ADS allows users to declare ports as "Internal" ports (See attached file). But im not sure if its correct for me to declare it so.... argh. There are so many ways to go about it, but with time constraints, i feel so messed up... LOL... :D
 

Joe_User

Member level 2
Joined
Feb 21, 2005
Messages
45
Helped
6
Reputation
12
Reaction score
2
Trophy points
1,288
Activity points
1,604
modeling transmission line in sonnet

ZincBear said:
With regards to Sonnet's planar EM simulation, i do believe that is also a 2D simulator?
Sonnet, ADS Momentum, and MWO's Emsight are "3D Planar" simulators (fields and currents are modeled in all 3 dimensions, but dielectrics must be planar).
ZincBear said:
I did not really consider that because ADS momentum or MWO's EM simulator should be largely similar.
I am an avid Sonnet user and don't know much about momentum or MWO. That's why I mentioned Sonnet. Also Sonnet offers a free version called Sonnet Lite which might do the trick in this case. Sonnet Lite is exactly the same as Sonnet Pro but with certain features disabled and it is limited to a certain size problem. I suggested Sonnet lite because it is easy to learn (especially for an EM novice), has an interface to both ADS and MWO, and if you get stuck, their support staff is very helpful.
ZincBear said:
ADS allows users to declare ports as "Internal" ports ...
I personally wouldn't do it this way because I would be worried that the capacitance would be a function of how you feed it. This is why I suggested (in previous post) modeling the bondwires in the EM simulation. Ths means you put the port at the end of the bond wire. This eliminates the need to use internal ports.
BTW, if you ever use internal ports in ANY EM tool, make sure you know how they are defined. If the documentation doesn't tell you, then call up the vendor and ask! You can get really bad results if you don't know the underlying definition of your internal ports.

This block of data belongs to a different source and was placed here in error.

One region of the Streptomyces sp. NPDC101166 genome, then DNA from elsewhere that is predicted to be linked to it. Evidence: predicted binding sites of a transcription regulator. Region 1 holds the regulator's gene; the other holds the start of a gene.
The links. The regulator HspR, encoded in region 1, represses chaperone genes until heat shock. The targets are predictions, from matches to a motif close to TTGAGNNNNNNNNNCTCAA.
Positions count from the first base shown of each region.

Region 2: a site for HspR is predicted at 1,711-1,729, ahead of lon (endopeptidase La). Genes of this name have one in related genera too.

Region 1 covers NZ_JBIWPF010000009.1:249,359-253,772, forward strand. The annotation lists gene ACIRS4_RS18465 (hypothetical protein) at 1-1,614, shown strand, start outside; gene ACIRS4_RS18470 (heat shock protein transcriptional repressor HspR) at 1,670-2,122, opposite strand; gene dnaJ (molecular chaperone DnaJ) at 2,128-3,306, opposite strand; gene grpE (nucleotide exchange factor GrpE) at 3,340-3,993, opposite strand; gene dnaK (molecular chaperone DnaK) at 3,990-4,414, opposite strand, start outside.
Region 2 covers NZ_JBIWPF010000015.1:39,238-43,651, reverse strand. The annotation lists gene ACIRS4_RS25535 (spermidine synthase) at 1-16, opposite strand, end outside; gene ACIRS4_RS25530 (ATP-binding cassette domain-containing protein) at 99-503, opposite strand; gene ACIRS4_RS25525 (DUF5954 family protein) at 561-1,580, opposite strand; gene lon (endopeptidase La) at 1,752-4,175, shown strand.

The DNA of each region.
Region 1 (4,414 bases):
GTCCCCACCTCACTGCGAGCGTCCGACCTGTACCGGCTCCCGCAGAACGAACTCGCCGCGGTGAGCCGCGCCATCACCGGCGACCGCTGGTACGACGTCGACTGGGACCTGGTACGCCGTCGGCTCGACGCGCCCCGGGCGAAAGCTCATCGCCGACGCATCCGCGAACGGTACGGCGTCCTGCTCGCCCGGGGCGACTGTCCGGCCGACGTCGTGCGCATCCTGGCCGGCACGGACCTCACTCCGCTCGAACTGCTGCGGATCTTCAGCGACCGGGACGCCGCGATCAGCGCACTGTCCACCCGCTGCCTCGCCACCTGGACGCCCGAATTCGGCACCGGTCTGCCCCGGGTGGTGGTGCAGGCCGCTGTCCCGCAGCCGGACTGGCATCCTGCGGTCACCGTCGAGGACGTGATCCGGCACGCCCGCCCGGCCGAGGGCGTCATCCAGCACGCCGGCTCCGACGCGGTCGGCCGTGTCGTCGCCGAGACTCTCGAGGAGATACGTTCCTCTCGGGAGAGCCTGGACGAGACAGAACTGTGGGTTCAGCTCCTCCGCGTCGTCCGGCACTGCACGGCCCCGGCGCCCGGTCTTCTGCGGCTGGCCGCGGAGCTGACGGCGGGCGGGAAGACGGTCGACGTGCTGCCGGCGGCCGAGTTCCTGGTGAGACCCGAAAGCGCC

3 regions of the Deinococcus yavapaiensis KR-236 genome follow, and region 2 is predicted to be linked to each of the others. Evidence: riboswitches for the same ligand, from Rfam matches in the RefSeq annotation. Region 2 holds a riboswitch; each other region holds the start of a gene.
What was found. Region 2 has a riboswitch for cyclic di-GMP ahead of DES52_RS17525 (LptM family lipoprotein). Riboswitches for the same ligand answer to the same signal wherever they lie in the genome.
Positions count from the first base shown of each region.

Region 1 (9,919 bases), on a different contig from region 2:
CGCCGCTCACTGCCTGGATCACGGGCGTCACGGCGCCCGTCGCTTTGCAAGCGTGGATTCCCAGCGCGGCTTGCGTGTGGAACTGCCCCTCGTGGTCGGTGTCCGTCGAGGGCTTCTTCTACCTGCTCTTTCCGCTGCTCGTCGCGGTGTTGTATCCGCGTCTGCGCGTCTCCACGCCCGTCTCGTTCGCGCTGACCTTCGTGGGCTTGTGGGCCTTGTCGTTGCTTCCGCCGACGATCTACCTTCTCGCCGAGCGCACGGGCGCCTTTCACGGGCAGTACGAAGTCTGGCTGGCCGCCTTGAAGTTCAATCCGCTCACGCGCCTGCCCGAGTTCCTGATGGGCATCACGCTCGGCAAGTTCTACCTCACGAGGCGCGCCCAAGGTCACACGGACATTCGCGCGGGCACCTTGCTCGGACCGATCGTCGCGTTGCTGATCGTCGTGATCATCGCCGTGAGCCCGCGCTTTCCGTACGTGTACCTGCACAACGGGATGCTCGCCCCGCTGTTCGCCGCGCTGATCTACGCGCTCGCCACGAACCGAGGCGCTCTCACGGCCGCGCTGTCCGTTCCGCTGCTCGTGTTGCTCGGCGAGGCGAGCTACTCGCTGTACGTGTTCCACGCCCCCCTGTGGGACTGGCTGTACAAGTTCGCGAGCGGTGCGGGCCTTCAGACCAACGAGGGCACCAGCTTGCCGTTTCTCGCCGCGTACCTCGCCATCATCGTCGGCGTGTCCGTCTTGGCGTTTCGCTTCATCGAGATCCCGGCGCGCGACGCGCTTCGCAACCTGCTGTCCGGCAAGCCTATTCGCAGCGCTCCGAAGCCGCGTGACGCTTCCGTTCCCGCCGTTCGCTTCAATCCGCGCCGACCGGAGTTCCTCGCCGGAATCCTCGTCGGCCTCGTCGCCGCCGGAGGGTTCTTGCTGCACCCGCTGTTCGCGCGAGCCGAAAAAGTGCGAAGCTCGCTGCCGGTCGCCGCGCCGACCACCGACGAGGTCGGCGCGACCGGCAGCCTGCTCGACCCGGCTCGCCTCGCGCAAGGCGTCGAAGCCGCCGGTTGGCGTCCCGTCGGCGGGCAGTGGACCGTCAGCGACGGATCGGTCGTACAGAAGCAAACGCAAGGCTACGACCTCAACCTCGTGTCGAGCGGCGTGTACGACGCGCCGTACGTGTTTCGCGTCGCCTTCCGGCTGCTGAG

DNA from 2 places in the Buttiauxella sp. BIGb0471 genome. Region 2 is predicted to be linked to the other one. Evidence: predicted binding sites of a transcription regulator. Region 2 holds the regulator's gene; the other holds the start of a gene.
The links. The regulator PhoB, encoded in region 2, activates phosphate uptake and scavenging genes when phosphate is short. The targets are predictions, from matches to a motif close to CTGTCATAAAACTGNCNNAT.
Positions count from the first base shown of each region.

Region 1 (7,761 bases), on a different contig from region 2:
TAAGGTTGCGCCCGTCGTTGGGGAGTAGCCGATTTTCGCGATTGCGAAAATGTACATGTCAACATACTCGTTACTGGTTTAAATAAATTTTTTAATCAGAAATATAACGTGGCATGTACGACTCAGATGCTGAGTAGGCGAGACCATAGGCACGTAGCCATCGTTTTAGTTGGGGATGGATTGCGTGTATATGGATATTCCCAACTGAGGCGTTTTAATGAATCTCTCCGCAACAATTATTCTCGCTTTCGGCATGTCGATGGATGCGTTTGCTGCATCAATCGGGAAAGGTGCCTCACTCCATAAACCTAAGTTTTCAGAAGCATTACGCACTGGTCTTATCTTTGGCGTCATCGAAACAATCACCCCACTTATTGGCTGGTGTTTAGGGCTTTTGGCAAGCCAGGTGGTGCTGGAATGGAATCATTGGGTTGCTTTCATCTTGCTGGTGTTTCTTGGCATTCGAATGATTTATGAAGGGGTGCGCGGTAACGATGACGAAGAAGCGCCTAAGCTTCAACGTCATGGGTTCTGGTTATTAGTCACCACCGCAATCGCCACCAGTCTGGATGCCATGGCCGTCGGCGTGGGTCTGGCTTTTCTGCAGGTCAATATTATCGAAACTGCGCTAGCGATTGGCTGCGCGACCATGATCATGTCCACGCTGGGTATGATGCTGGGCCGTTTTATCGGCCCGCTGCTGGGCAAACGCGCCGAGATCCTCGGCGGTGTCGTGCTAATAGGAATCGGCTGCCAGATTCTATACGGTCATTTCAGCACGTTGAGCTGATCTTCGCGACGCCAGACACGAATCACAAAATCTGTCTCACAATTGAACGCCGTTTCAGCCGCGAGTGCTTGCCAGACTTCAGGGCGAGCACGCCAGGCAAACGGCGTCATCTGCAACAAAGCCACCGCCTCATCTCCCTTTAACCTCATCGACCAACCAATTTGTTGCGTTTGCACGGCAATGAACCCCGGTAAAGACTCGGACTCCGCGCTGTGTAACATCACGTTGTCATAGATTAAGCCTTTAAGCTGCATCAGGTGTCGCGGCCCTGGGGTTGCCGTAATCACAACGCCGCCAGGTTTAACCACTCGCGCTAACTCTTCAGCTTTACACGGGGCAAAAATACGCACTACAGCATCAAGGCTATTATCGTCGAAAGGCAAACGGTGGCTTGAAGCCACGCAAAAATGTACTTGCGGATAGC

Joe
 

jallem

Advanced Member level 1
Joined
Jul 23, 2005
Messages
452
Helped
72
Reputation
144
Reaction score
10
Trophy points
1,298
Activity points
4,993
difference between cap and transmission line

In reality, SONNET is a 2.5 dimension solver. And
I think the others two too but no sure.
 

Joe_User

Member level 2
Joined
Feb 21, 2005
Messages
45
Helped
6
Reputation
12
Reaction score
2
Trophy points
1,288
Activity points
1,604
modelling the wires transmission line

If anyone is interested, see a previous thread called "Difference between 2.5D and 3D simulation tools?" and you'll see what I mean. Pay particular attention to the posting by Dr. Rautio, most likely the one who first used the term "2.5D" in the context of EM simulation tools. He even attaches a MTT-S Newsletter PDF called "Some Comments on Electromagnetic Dimensionality".

But be careful -- most people tend to use these terms quite loosely, so you really need to ask what they mean when they say 2.5D or 3D to avoid confusion.

Joe
 
Last edited by a moderator:

madengr

Full Member level 6
Joined
Apr 6, 2005
Messages
394
Helped
115
Reputation
230
Reaction score
27
Trophy points
1,308
Location
Kansas City
Activity points
4,630
parallel-plate transmission line, ads

I have done this exact thing; chip and wire PA discrete FETs and thin-flim caps. I used HFSS to model the whole matching network including the bond wires. The bond wire models compared well with measurements however getting the actual capacitance of the cap material required tweaking the Er in the simulation until the simulated response matched the measured. These were custom made binary-pad caps high Er substrates. The final prototypes still required bonding out to tuning pads to achieve the 1 ohm match.

Since you are using a stitch bond maybe just go with 1 port instead of 2, then place the network in shunt. I also ended up with a stitch bond since breaking the tail bond on the cap would pull off the metalization. Maybe you won't have this problem if using Alumina. The problem with the stitch bond is you can't vary the length of your bonds but I gave up on doing that anyway since the bondwire guy had a hard enough time keeping the wire profile repeatable.

I agree you need to model the bondwires too, even as several layers of via structures in 2.5D simulator. The best thing woulds be to do it in 2.5D and 3D, comparing the results. The 2.5D won't catch the fringing capacitance on the right edge of you main plate, however if using Sonnet-Pro you could use a dielectric brick.

If you don't stitch bond and the wires go to the edge of the main pad, you could use regular edge ports and de-embed up to the main pad.

For this type of problem I would not be hell-bent on achieving accurate results with a simulator, rather use the simulator as a guide to tell you what to tweak to tune the real circuit under VNA measurement. I didn't even attach a FET until I had the matching networks tuned where I wanted them. I made up some CPW probe to microstrip transitions and calibration substrates similar to those sold by Jmicro.
 

Status
Not open for further replies.

Part and Inventory Search

Welcome to EDABoard.com

Sponsor

Top